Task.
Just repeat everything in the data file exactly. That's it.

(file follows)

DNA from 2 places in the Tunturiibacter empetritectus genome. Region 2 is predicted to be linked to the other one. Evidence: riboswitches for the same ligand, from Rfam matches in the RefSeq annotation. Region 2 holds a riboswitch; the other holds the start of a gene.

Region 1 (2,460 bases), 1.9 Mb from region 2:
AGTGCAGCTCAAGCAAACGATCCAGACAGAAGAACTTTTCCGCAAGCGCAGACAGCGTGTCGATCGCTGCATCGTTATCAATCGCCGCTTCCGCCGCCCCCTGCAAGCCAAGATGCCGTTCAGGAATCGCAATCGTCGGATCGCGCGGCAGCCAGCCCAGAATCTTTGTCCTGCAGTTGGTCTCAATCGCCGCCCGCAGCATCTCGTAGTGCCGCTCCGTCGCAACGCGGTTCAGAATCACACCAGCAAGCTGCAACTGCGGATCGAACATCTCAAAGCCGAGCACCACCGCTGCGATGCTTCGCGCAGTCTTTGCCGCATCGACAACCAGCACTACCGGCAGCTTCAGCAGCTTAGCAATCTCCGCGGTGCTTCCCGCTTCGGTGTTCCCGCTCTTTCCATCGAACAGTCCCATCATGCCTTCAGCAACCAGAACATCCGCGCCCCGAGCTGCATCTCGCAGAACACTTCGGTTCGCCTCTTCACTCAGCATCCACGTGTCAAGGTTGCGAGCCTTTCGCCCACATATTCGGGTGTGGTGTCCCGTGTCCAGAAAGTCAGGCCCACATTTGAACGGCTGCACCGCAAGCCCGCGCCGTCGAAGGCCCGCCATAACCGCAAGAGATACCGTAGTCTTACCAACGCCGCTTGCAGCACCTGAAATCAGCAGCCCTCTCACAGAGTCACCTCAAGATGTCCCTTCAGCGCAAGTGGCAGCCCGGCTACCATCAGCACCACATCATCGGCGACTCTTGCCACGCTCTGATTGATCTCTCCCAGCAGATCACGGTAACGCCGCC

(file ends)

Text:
DNA from 2 places in the Tunturiibacter empetritectus genome. Region 2 is predicted to be linked to the other one. Evidence: riboswitches for the same ligand, from Rfam matches in the RefSeq annotation. Region 2 holds a riboswitch; the other holds the start of a gene.

Region 1 (2,460 bases), 1.9 Mb from region 2:
AGTGCAGCTCAAGCAAACGATCCAGACAGAAGAACTTTTCCGCAAGCGCAGACAGCGTGTCGATCGCTGCATCGTTATCAATCGCCGCTTCCGCCGCCCCCTGCAAGCCAAGATGCCGTTCAGGAATCGCAATCGTCGGATCGCGCGGCAGCCAGCCCAGAATCTTTGTCCTGCAGTTGGTCTCAATCGCCGCCCGCAGCATCTCGTAGTGCCGCTCCGTCGCAACGCGGTTCAGAATCACACCAGCAAGCTGCAACTGCGGATCGAACATCTCAAAGCCGAGCACCACCGCTGCGATGCTTCGCGCAGTCTTTGCCGCATCGACAACCAGCACTACCGGCAGCTTCAGCAGCTTAGCAATCTCCGCGGTGCTTCCCGCTTCGGTGTTCCCGCTCTTTCCATCGAACAGTCCCATCATGCCTTCAGCAACCAGAACATCCGCGCCCCGAGCTGCATCTCGCAGAACACTTCGGTTCGCCTCTTCACTCAGCATCCACGTGTCAAGGTTGCGAGCCTTTCGCCCACATATTCGGGTGTGGTGTCCCGTGTCCAGAAAGTCAGGCCCACATTTGAACGGCTGCACCGCAAGCCCGCGCCGTCGAAGGCCCGCCATAACCGCAAGAGATACCGTAGTCTTACCAACGCCGCTTGCAGCACCTGAAATCAGCAGCCCTCTCACAGAGTCACCTCAAGATGTCCCTTCAGCGCAAGTGGCAGCCCGGCTACCATCAGCACCACATCATCGGCGACTCTTGCCACGCTCTGATTGATCTCTCCCAGCAGATCACGGTAACGCCGCC